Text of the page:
The Real World > Silverchair

02 April
2010

The Real World logoThe thesaurus supporting our Cortex medical taxonomy is distinguished from other standards by its inclusion of “real-world” equivalents. We generally call these “equivalents” rather than synonyms because we include things that arguably aren’t purely synonyms—jargon or shorthand versions of medical terminology that we run across in the medical literature we tag. More often, though, we learn about these equivalents (and common misspellings, which we also add to our thesaurus) by reviewing search queries submitted by real users to the sites we’ve built. Some examples: “C diff” for “Clostridium difficile,” “FB in foot” for “foreign body in foot,” “P4P” for “pay for performance,” “echo” for “echocardiography.”

Unlike some taxonomies that have a more “academic” (read: stodgy) approach to what is considered a synonym, we put real-world equivalents in our thesaurus because we want it to work for real-world users. Many users of our health care information sites are pressed for time and are looking for an answer to a specific question. They shouldn’t have to think very hard about how to structure a query so that a search engine can understand it. It’s our job to be knowledgeable about both their language and their lingo. At Silverchair, we believe the searcher is never wrong (our version of “the customer is always right”).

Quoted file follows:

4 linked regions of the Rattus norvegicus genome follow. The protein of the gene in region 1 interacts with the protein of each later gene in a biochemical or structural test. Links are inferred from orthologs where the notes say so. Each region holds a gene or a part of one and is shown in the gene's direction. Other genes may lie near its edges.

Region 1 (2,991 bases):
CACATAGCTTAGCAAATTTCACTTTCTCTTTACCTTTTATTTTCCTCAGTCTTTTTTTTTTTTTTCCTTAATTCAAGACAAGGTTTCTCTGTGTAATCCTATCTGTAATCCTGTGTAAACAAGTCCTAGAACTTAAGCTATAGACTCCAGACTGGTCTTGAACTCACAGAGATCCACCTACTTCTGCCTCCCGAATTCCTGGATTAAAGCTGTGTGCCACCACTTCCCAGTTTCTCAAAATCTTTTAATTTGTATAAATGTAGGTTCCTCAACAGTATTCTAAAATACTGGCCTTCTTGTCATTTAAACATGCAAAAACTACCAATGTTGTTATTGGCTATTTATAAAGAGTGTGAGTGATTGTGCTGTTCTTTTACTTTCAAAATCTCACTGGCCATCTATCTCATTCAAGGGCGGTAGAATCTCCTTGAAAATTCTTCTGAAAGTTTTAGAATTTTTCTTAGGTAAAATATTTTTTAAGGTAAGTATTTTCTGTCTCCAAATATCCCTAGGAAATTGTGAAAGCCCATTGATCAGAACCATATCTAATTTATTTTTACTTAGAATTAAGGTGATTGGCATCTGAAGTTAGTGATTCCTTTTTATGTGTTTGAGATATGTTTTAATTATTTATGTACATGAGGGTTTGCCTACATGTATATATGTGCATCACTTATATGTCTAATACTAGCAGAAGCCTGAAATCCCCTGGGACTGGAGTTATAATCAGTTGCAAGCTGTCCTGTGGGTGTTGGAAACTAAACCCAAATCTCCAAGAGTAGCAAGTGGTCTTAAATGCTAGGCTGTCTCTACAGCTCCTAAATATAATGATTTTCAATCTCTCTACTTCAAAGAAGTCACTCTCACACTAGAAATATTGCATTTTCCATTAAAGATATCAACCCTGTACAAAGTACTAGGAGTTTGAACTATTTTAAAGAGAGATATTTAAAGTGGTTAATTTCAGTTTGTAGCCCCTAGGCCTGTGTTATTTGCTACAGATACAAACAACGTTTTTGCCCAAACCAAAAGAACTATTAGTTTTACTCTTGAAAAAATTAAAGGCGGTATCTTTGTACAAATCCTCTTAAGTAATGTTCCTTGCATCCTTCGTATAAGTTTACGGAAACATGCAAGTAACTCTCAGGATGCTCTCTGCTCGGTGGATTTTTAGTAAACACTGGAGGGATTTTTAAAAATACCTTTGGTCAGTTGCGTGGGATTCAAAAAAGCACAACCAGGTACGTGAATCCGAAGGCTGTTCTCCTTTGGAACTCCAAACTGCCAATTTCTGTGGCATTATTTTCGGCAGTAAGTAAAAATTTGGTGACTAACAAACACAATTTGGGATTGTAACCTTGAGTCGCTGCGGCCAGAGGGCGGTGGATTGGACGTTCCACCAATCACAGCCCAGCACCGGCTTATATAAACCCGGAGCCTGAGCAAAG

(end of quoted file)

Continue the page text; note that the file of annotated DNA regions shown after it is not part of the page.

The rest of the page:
Bob Wachter, with whom we’re privileged to work on two sites sponsored by the Agency for Healthcare Research and Quality (PSNet and WebM&M), recently wrote a humorous blog post about the way his hospital colleagues at UCSF (and other hospitals) commonly turn the nouns of their everyday work life into verbs as a shorthand way of communicating. For example, a resident might report that she “heparinized” her patient, or that a patient ready for discharge has been “housed and spoused,” meaning it had been determined that the patient had somewhere to go and someone to care for him. In addition, he reports the creation of new terms based on healthcare IT functionality, based, for example, on the way buttons are named in an EHR (“I done-ed it”).

That post is a fun reminder of the many ways medical lingo—and language—evolve, and the importance of attentive, systematic approaches to managing and supporting the information needs of those who invent the common parlance of their specialty in the course of doing their work (we hope, while using the sites we develop for them).

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